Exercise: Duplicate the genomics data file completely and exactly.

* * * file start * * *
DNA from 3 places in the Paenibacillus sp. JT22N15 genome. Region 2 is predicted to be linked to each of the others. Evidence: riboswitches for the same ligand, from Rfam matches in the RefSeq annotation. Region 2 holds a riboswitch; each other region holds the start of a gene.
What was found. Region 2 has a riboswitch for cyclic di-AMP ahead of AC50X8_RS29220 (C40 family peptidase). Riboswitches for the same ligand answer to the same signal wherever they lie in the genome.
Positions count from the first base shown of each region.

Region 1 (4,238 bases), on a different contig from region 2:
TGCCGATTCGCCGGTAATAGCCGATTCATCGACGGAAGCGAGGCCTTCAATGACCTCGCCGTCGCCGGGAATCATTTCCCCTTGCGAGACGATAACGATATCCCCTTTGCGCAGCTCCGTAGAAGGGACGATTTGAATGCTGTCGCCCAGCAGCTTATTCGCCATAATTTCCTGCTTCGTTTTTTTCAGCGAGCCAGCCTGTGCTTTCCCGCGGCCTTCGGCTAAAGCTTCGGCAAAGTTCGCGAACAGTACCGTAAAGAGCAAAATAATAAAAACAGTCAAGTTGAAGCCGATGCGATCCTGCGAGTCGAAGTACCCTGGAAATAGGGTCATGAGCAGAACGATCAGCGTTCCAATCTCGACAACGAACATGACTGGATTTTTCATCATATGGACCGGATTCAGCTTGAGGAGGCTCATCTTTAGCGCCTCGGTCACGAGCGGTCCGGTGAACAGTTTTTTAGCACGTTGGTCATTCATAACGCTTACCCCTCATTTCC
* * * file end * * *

DNA from 3 places in the Paenibacillus sp. JT22N15 genome. Region 2 is predicted to be linked to each of the others. Evidence: riboswitches for the same ligand, from Rfam matches in the RefSeq annotation. Region 2 holds a riboswitch; each other region holds the start of a gene.
What was found. Region 2 has a riboswitch for cyclic di-AMP ahead of AC50X8_RS29220 (C40 family peptidase). Riboswitches for the same ligand answer to the same signal wherever they lie in the genome.
Positions count from the first base shown of each region.

Region 1 (4,238 bases), on a different contig from region 2:
TGCCGATTCGCCGGTAATAGCCGATTCATCGACGGAAGCGAGGCCTTCAATGACCTCGCCGTCGCCGGGAATCATTTCCCCTTGCGAGACGATAACGATATCCCCTTTGCGCAGCTCCGTAGAAGGGACGATTTGAATGCTGTCGCCCAGCAGCTTATTCGCCATAATTTCCTGCTTCGTTTTTTTCAGCGAGCCAGCCTGTGCTTTCCCGCGGCCTTCGGCTAAAGCTTCGGCAAAGTTCGCGAACAGTACCGTAAAGAGCAAAATAATAAAAACAGTCAAGTTGAAGCCGATGCGATCCTGCGAGTCGAAGTACCCTGGAAATAGGGTCATGAGCAGAACGATCAGCGTTCCAATCTCGACAACGAACATGACTGGATTTTTCATCATATGGACCGGATTCAGCTTGAGGAGGCTCATCTTTAGCGCCTCGGTCACGAGCGGTCCGGTGAACAGTTTTTTAGCACGTTGGTCATTCATAACGCTTACCCCTCATTTCC